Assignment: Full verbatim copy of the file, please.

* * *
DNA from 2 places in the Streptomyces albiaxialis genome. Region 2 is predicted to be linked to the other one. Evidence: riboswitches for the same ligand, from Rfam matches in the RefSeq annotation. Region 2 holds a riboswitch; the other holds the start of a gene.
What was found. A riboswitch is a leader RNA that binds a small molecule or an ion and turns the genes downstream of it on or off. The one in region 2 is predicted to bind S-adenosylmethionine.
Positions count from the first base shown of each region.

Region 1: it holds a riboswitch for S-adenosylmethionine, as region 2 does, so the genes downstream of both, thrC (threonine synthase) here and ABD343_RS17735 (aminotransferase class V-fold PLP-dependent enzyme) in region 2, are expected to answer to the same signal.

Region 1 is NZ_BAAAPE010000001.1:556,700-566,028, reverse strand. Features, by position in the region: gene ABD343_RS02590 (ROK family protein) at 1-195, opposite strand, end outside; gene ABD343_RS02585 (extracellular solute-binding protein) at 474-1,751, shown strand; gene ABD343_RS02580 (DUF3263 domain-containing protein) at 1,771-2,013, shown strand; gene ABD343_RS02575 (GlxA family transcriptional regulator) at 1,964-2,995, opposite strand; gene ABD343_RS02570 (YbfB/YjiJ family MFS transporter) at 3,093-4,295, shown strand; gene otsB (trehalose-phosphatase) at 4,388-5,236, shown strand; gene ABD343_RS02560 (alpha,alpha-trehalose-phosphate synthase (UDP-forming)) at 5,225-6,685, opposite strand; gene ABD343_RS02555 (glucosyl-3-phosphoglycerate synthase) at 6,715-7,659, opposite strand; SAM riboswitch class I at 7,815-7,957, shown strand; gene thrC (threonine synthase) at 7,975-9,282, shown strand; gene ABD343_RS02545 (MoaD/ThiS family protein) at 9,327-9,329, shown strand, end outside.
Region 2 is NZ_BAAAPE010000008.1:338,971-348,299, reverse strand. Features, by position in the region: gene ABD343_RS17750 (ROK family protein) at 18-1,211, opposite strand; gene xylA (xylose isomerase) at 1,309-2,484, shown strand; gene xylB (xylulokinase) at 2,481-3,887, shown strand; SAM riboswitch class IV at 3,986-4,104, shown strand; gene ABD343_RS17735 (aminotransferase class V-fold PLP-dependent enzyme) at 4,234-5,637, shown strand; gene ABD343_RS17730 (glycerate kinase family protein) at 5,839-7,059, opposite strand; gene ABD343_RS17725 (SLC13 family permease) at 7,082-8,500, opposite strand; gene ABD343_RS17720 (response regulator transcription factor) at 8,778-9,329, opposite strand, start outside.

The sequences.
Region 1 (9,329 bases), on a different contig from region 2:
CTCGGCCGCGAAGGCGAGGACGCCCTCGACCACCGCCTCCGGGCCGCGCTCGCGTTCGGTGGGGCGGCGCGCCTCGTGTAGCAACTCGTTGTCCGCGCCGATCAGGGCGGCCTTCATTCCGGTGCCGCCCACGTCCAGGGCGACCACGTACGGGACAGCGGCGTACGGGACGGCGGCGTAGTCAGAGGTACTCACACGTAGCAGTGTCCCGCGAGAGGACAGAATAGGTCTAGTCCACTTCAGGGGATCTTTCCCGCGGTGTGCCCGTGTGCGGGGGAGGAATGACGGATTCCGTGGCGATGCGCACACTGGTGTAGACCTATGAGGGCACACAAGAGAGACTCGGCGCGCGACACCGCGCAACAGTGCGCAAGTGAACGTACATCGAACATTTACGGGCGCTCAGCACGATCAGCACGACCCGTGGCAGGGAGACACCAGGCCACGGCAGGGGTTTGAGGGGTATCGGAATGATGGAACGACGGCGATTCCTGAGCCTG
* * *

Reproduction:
DNA from 2 places in the Streptomyces albiaxialis genome. Region 2 is predicted to be linked to the other one. Evidence: riboswitches for the same ligand, from Rfam matches in the RefSeq annotation. Region 2 holds a riboswitch; the other holds the start of a gene.
What was found. A riboswitch is a leader RNA that binds a small molecule or an ion and turns the genes downstream of it on or off. The one in region 2 is predicted to bind S-adenosylmethionine.
Positions count from the first base shown of each region.

Region 1: it holds a riboswitch for S-adenosylmethionine, as region 2 does, so the genes downstream of both, thrC (threonine synthase) here and ABD343_RS17735 (aminotransferase class V-fold PLP-dependent enzyme) in region 2, are expected to answer to the same signal.

Region 1 is NZ_BAAAPE010000001.1:556,700-566,028, reverse strand. Features, by position in the region: gene ABD343_RS02590 (ROK family protein) at 1-195, opposite strand, end outside; gene ABD343_RS02585 (extracellular solute-binding protein) at 474-1,751, shown strand; gene ABD343_RS02580 (DUF3263 domain-containing protein) at 1,771-2,013, shown strand; gene ABD343_RS02575 (GlxA family transcriptional regulator) at 1,964-2,995, opposite strand; gene ABD343_RS02570 (YbfB/YjiJ family MFS transporter) at 3,093-4,295, shown strand; gene otsB (trehalose-phosphatase) at 4,388-5,236, shown strand; gene ABD343_RS02560 (alpha,alpha-trehalose-phosphate synthase (UDP-forming)) at 5,225-6,685, opposite strand; gene ABD343_RS02555 (glucosyl-3-phosphoglycerate synthase) at 6,715-7,659, opposite strand; SAM riboswitch class I at 7,815-7,957, shown strand; gene thrC (threonine synthase) at 7,975-9,282, shown strand; gene ABD343_RS02545 (MoaD/ThiS family protein) at 9,327-9,329, shown strand, end outside.
Region 2 is NZ_BAAAPE010000008.1:338,971-348,299, reverse strand. Features, by position in the region: gene ABD343_RS17750 (ROK family protein) at 18-1,211, opposite strand; gene xylA (xylose isomerase) at 1,309-2,484, shown strand; gene xylB (xylulokinase) at 2,481-3,887, shown strand; SAM riboswitch class IV at 3,986-4,104, shown strand; gene ABD343_RS17735 (aminotransferase class V-fold PLP-dependent enzyme) at 4,234-5,637, shown strand; gene ABD343_RS17730 (glycerate kinase family protein) at 5,839-7,059, opposite strand; gene ABD343_RS17725 (SLC13 family permease) at 7,082-8,500, opposite strand; gene ABD343_RS17720 (response regulator transcription factor) at 8,778-9,329, opposite strand, start outside.

The sequences.
Region 1 (9,329 bases), on a different contig from region 2:
CTCGGCCGCGAAGGCGAGGACGCCCTCGACCACCGCCTCCGGGCCGCGCTCGCGTTCGGTGGGGCGGCGCGCCTCGTGTAGCAACTCGTTGTCCGCGCCGATCAGGGCGGCCTTCATTCCGGTGCCGCCCACGTCCAGGGCGACCACGTACGGGACAGCGGCGTACGGGACGGCGGCGTAGTCAGAGGTACTCACACGTAGCAGTGTCCCGCGAGAGGACAGAATAGGTCTAGTCCACTTCAGGGGATCTTTCCCGCGGTGTGCCCGTGTGCGGGGGAGGAATGACGGATTCCGTGGCGATGCGCACACTGGTGTAGACCTATGAGGGCACACAAGAGAGACTCGGCGCGCGACACCGCGCAACAGTGCGCAAGTGAACGTACATCGAACATTTACGGGCGCTCAGCACGATCAGCACGACCCGTGGCAGGGAGACACCAGGCCACGGCAGGGGTTTGAGGGGTATCGGAATGATGGAACGACGGCGATTCCTGAGCCTG